Dickens has three main focuses on the industrial revolution in A Christmas Carol: one main focus is those Of the poor working conditions Of factories. Dehumidifying factory towns that sprung up in England during the Industrial Revolution created dirty and horrid work environments. The movie A Christmas Carol, written by Charles Dickens, shows the horrible varied lives of children during the revolution. He shows the lives by using his own as an example; he creates an image of what life would have been like to live in urban environments during the revolution.
Dickens is against hopeless working conditions for workers because it takes away the rights of human beings, limits not only what they want to do, but limits their lives. The story of A Christmas Carol symbolized industrial capitalism in the nineteenth century. Dickens second main focus is on the cruelness of eliminating the rights of the workers. Diversification of workers is the action of cheating a worker of individuality and independence. During the Industrial Revolution goods were created, but lives were lost.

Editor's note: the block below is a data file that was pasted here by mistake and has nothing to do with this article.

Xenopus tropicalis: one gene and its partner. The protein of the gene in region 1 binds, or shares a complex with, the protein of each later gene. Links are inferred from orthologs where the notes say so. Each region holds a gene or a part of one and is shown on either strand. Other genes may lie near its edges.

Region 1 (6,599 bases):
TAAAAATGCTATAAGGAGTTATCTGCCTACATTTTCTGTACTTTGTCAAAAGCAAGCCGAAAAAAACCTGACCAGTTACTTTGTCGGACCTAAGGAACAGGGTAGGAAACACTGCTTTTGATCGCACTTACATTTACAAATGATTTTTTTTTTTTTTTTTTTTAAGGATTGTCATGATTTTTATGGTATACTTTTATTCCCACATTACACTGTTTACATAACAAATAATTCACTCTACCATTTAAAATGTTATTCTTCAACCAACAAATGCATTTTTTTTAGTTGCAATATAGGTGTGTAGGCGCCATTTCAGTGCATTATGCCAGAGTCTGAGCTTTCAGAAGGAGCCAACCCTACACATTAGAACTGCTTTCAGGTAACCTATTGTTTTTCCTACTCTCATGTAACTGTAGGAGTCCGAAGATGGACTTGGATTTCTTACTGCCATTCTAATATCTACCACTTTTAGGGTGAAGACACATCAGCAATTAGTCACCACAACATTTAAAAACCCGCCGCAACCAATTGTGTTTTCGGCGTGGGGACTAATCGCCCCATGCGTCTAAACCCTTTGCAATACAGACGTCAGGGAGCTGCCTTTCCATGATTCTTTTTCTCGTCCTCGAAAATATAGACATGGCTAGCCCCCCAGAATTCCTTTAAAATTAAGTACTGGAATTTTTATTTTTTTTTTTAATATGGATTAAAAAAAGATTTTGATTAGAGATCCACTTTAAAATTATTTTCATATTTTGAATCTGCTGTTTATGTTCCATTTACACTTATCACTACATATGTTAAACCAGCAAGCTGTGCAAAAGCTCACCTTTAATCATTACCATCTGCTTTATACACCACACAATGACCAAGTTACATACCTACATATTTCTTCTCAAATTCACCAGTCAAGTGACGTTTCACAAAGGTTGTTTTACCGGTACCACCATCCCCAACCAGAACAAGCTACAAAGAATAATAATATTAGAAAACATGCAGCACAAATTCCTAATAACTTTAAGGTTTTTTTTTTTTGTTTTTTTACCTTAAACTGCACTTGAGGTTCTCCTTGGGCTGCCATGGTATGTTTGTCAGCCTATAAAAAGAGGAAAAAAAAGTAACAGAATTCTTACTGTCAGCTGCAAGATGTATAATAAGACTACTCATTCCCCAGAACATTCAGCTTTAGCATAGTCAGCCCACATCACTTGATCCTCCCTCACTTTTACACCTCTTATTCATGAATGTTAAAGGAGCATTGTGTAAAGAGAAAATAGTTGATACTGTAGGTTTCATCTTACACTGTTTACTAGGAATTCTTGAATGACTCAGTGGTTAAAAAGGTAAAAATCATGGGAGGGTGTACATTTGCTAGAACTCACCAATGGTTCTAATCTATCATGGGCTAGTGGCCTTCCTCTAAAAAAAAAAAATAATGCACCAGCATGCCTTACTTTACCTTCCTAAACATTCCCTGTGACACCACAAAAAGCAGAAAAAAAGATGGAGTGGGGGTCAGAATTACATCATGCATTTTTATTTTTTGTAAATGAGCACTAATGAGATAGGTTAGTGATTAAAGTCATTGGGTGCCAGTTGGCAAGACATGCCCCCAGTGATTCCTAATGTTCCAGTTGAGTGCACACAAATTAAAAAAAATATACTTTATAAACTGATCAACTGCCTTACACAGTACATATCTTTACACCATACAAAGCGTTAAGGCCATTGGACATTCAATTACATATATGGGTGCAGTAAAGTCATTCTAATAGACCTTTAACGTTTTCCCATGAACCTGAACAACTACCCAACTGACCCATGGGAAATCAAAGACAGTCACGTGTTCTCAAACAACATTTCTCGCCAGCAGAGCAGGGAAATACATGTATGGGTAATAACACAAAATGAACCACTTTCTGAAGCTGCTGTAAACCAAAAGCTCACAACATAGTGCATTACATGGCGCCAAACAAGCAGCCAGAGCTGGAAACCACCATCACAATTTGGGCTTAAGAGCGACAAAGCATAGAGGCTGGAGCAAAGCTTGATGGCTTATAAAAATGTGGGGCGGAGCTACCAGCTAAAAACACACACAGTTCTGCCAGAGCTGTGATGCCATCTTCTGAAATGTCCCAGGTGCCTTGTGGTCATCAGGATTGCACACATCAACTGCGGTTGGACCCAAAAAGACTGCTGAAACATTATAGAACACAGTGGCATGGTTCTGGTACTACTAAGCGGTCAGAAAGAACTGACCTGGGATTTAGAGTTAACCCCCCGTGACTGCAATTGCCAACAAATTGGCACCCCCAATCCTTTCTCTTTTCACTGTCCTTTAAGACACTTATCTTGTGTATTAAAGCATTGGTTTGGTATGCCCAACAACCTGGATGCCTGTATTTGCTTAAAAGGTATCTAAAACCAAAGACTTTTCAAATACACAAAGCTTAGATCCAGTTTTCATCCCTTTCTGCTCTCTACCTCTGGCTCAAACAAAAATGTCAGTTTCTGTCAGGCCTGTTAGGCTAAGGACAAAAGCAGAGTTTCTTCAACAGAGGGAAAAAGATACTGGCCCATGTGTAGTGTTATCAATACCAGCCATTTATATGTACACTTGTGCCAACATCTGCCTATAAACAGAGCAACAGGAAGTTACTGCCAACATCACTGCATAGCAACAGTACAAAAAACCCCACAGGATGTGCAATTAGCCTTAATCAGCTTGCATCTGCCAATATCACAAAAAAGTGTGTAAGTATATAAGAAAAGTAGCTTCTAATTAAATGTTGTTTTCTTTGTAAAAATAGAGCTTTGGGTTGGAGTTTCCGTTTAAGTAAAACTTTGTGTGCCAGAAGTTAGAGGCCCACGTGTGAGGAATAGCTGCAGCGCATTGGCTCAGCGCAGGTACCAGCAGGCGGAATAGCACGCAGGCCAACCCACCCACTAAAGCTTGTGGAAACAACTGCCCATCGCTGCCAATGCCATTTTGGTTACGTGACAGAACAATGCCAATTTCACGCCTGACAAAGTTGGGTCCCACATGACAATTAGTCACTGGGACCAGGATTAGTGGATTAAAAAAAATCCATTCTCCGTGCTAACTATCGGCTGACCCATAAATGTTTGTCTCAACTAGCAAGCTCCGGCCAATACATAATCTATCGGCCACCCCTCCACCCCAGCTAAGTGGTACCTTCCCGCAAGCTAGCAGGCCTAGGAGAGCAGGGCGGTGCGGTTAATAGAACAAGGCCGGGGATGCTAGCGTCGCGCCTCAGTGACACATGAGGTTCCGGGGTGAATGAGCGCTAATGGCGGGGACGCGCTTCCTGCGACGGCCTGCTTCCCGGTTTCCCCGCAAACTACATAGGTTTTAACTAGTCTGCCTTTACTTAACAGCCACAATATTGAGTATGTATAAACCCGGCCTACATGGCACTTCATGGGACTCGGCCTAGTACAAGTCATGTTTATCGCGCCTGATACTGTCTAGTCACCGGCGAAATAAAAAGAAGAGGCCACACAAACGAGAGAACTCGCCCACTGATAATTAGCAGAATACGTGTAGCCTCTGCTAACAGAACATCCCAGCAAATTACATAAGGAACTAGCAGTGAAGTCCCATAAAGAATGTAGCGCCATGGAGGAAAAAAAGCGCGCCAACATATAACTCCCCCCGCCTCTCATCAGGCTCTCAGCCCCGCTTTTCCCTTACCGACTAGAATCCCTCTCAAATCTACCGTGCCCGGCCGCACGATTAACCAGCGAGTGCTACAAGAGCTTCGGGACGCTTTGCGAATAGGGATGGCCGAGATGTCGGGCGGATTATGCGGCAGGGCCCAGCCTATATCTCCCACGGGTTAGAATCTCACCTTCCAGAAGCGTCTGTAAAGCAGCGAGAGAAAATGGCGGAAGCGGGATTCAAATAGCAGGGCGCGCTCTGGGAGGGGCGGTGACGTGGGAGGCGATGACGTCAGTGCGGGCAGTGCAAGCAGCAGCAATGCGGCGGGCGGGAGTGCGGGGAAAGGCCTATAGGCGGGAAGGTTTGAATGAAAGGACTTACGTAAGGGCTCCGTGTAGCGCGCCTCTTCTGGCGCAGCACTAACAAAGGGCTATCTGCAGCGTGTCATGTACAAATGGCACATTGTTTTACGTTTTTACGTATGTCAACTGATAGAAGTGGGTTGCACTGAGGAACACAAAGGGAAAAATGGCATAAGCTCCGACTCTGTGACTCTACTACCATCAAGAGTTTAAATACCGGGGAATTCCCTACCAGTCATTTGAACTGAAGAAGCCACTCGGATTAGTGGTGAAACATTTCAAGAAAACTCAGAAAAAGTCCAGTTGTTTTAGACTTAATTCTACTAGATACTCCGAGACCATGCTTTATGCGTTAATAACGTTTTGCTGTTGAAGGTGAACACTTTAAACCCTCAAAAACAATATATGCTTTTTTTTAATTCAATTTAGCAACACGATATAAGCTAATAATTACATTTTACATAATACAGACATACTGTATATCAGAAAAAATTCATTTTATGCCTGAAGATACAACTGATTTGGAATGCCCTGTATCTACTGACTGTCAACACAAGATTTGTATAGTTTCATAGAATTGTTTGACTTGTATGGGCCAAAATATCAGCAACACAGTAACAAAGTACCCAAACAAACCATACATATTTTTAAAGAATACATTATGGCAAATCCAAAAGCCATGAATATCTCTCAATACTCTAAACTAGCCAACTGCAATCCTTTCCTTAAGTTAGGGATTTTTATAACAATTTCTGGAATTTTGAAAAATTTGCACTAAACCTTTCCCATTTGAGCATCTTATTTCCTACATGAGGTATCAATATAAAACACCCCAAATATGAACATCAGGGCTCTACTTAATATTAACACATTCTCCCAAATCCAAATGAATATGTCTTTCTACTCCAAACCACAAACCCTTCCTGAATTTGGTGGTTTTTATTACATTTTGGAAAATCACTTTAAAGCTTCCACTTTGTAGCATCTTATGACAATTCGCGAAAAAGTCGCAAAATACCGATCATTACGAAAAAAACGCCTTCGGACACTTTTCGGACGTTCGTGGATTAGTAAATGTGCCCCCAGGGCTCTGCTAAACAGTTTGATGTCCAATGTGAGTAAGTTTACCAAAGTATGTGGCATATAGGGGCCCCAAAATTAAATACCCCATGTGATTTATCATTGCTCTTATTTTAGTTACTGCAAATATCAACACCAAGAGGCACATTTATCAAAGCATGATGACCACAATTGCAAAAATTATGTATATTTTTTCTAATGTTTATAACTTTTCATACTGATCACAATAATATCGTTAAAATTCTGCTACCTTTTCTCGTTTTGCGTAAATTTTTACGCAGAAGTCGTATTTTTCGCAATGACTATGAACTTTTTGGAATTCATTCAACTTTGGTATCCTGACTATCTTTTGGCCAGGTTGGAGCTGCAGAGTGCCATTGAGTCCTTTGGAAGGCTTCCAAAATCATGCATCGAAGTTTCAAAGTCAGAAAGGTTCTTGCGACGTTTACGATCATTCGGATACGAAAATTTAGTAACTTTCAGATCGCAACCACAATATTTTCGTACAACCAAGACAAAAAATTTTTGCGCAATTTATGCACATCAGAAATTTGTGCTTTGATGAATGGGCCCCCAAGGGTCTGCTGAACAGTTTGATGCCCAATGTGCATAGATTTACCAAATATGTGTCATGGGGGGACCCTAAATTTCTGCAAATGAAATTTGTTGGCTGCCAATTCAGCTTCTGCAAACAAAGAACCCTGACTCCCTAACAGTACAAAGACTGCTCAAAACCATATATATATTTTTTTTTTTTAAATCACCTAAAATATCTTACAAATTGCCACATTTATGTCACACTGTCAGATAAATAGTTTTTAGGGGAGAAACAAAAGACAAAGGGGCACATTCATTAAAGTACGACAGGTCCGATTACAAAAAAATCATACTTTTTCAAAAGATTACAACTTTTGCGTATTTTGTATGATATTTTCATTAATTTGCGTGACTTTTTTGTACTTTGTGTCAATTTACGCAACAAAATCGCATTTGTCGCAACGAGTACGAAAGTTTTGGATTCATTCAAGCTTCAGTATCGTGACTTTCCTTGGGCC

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Families depended on all men and omen to be working at the factories in order to provide food and shelter for their family. The hours were cruel, kids under the age of ten were hired, women and young girls were forced to work but no matter what each person was the same. They must wake up, go to work, come home, sleep for little amount and go to work again. The third and final example of the industrial revolution as depicted by Dickens is the fastness of the crops, iron, and clothing being created.